|An anti-Lynas rally in Kuantan on June 24, 2012. — File pic|
StopLynas.org, an affiliate campaign of Friends of the Earth Australia, along with Beyond Nuclear Initiative, and AidWatch joined the call for Lynas to shut down its Lynas Advanced Materials Plant (LAMP) in Kuantan and leave Malaysia.
The NGOs claimed the rare earth refinery was a bad investment for the country and had no social licence to operate.
Beyond Nuclear Initiative (BNI) coordinator Natalie Wasley said the Australian initiative supported and commended the mass movement in Malaysia against Lynas.
“The LAMP proposal will leave a radioactive legacy for Malaysia’s future generations and fails environmental and social justice tests.
“Tens of thousands of mothers in Malaysia like myself share the same commitment in shutting Lynas down. We ask Lynas shareholders to reconsider whether Lynas is really a good investment and to divest,” Wasley said in a statement here.
Although Australia is a signatory to the Basel Convention Control, which is aimed at reducing the international movement of hazardous waste, an August report said Lynas would keep its temporary operating licence (TOL) until plans for a permanent waste disposal facility were approved. The plan was submitted in early July.
The protest comes on the heels of a three-day occupation outside the Lynas headquarters. Himpunan Hijau has been ramping up its protest efforts after the signature drive it launched in August where they were said to have met their target of one million signatures in 36 days.
The group said that 1.2 million Malaysians had to date signed its petition of protest in their bid to get the Lynas plant to close down its operations in Kuantan.
On November 20 last year, activists from the Save Malaysia Stop Lynas (SMSL) group had similarly protested outside Lynas Corporation’s headquarters during the company’s AGM.
On September 3 last year, the Malaysian regulator Atomic Energy Licensing Board granted Lynas (Malaysia) Sdn Bhd its TOL, which came with several conditions. AELB director-general Raja Datuk Abdul Aziz Raja Adnan had then said the TOL would be for a two-year period that would end on September 2, 2014.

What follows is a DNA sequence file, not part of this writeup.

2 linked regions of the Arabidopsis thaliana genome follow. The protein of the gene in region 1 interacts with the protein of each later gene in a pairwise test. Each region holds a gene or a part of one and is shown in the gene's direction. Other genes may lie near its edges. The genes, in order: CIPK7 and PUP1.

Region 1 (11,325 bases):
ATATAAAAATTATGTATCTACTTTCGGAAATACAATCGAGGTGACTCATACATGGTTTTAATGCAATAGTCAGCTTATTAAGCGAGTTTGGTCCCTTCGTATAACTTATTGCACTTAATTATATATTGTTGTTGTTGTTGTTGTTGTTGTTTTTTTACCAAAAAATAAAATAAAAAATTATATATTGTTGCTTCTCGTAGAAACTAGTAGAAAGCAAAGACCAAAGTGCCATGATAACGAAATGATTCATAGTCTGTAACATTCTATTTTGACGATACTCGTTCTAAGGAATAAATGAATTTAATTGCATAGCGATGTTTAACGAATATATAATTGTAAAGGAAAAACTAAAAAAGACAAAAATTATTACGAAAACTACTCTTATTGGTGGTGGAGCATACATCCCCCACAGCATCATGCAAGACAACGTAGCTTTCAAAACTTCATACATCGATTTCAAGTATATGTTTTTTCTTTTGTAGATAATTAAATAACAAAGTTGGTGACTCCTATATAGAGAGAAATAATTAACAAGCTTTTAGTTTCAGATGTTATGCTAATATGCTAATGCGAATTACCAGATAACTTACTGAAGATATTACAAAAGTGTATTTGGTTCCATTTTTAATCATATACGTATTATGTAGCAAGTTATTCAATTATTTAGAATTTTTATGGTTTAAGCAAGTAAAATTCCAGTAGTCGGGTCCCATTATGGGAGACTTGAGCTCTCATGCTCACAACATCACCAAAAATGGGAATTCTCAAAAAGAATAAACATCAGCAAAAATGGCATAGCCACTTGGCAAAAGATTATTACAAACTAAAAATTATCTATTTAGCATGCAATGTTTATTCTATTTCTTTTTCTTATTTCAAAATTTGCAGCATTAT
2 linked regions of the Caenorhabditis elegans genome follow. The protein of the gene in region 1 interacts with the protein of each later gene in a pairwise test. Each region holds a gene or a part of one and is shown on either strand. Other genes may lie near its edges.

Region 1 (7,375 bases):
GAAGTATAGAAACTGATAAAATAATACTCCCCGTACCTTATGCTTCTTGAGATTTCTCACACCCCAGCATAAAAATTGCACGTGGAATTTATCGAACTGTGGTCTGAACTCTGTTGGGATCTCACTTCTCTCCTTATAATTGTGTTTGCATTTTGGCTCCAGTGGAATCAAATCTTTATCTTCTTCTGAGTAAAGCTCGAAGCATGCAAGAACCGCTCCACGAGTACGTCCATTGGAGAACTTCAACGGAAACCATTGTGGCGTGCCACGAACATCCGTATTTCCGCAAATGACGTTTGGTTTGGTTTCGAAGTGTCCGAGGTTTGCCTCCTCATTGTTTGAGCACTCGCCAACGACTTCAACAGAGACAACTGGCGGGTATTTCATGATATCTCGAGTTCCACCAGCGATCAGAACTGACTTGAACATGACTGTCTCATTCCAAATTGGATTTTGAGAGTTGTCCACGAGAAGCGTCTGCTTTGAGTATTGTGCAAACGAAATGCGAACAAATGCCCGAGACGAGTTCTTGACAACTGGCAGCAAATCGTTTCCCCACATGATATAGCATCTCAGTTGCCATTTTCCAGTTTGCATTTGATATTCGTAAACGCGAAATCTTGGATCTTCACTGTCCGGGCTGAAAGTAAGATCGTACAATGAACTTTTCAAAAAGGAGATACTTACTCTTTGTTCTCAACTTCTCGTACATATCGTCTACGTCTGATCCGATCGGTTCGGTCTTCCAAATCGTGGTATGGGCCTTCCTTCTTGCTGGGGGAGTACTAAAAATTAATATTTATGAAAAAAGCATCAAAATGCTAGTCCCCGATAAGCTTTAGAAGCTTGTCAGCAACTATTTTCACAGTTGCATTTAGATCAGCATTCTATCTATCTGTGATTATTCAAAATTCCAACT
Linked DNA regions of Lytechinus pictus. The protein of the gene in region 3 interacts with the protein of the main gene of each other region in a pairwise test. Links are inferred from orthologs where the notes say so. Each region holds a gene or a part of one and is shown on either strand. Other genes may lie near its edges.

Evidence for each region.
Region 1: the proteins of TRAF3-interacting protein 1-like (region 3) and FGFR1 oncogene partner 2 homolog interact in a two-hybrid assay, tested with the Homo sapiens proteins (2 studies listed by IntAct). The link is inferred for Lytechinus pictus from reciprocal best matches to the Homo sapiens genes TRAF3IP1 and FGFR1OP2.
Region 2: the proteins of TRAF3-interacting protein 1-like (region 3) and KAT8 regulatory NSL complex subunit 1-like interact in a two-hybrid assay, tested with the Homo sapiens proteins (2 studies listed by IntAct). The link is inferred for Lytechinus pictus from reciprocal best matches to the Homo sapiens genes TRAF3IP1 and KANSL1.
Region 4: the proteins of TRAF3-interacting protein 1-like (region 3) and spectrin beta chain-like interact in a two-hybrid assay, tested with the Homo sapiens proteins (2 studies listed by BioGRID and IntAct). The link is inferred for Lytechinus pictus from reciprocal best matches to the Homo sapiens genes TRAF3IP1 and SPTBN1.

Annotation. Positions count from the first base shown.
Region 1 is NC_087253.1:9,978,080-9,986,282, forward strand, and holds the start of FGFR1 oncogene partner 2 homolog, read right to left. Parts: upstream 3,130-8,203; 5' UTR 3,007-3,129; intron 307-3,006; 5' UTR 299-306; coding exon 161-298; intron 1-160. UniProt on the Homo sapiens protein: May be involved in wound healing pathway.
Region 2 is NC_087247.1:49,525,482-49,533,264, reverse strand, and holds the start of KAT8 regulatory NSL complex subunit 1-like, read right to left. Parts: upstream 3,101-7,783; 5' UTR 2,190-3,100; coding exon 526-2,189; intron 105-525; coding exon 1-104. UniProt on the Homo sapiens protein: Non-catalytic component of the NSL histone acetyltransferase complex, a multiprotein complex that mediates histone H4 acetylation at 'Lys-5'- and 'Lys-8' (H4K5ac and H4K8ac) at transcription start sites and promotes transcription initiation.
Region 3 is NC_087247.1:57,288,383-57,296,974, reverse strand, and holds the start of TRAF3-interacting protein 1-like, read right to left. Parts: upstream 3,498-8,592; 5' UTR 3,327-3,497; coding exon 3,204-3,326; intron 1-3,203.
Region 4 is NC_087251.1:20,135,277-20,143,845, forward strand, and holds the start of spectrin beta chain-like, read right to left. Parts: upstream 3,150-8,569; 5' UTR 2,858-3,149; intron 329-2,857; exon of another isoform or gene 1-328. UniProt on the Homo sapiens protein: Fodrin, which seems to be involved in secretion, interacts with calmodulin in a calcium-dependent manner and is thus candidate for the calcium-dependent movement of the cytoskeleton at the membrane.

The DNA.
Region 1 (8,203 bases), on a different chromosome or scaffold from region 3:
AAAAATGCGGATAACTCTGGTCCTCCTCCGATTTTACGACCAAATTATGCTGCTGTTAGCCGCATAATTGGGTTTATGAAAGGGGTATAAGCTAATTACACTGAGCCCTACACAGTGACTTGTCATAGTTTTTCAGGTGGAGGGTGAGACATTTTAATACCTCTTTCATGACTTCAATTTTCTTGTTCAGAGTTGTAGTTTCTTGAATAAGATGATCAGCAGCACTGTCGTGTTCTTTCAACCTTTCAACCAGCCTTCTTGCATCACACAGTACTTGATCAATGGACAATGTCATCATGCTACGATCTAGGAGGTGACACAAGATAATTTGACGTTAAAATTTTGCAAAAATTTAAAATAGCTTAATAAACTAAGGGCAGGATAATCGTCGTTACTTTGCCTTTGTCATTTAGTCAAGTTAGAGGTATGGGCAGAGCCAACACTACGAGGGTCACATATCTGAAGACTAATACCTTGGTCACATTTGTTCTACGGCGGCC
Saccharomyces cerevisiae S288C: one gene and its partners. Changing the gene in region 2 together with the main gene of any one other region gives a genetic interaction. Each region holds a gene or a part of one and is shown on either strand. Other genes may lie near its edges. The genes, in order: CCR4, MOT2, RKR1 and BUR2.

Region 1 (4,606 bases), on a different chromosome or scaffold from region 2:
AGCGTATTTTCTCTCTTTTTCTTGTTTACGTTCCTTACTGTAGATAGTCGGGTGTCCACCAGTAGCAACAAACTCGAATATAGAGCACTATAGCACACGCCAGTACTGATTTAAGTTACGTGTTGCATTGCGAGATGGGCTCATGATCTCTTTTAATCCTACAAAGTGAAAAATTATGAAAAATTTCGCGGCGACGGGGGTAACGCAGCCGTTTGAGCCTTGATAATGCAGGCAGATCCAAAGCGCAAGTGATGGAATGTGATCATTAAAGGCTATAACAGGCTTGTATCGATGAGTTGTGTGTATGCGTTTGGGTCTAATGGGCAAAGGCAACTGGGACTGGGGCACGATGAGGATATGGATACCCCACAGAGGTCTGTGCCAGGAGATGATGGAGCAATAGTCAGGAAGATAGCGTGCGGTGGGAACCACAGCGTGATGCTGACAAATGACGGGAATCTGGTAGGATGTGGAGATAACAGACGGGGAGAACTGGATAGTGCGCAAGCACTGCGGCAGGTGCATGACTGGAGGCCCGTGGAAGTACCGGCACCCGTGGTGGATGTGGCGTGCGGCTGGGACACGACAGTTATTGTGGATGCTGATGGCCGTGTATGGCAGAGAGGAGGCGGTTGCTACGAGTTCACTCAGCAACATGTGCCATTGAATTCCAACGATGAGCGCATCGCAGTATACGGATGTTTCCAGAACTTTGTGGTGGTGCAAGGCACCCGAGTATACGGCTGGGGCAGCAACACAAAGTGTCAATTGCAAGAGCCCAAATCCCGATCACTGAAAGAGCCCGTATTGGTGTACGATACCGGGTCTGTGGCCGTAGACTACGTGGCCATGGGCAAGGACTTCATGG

Environmental activists have raised health and safety concerns over the RM2.5 billion plant in Gebeng, Kuantan.
“Here is yet another example of an Australian mining company operating abroad despite ongoing and widespread opposition from locals in addition to well-founded environmental concerns,” Aidwatch director Thulsi Narayanasamy said in a statement.
“Many people don’t realise how serious the activities of Australian mining companies overseas are, and their ability to get away with a flagrant disregard for people, the environment and the law.”
Himpunan Hijau is today also joined by members of SMSL, who are expected to ask questions of Lynas directors at the shareholders meeting.
SMSL spokesman Tan Bun Teet said the shareholders had the right to know the truth, stressing that the organisation would continue with its campaign until the plant was shut down.
“We cannot accept another toxic legacy when the Malaysian Government has such a bad track record in dealing with toxic radioactive waste which continues to pose great risk and hazards to the tax-paying citizens when Lynas gets away paying no tax,” he said.
For the past two years the biggest environmental movement in Malaysia has formed in response to the Australian rare earth miner’s controversial effort to build the world’s largest industrial rare earth refinery, the LAMP.
Himpunan Hijau chairman Wong Tack, who had led a 14-day 300-km walk, the Green Walk, from Kuantan to Kuala Lumpur last year in protest against the Lynas project, threatened that more Malaysians would come out to protest if the plant was not shut down by next year.
“We are giving Lynas a deadline to pull out by June 29, 2014,” Wong said in a statement today. “If they don’t, that will be the date when millions of Malaysians will come to the streets to shut down this toxic plant. This is the message we give to Lynas and its shareholders.”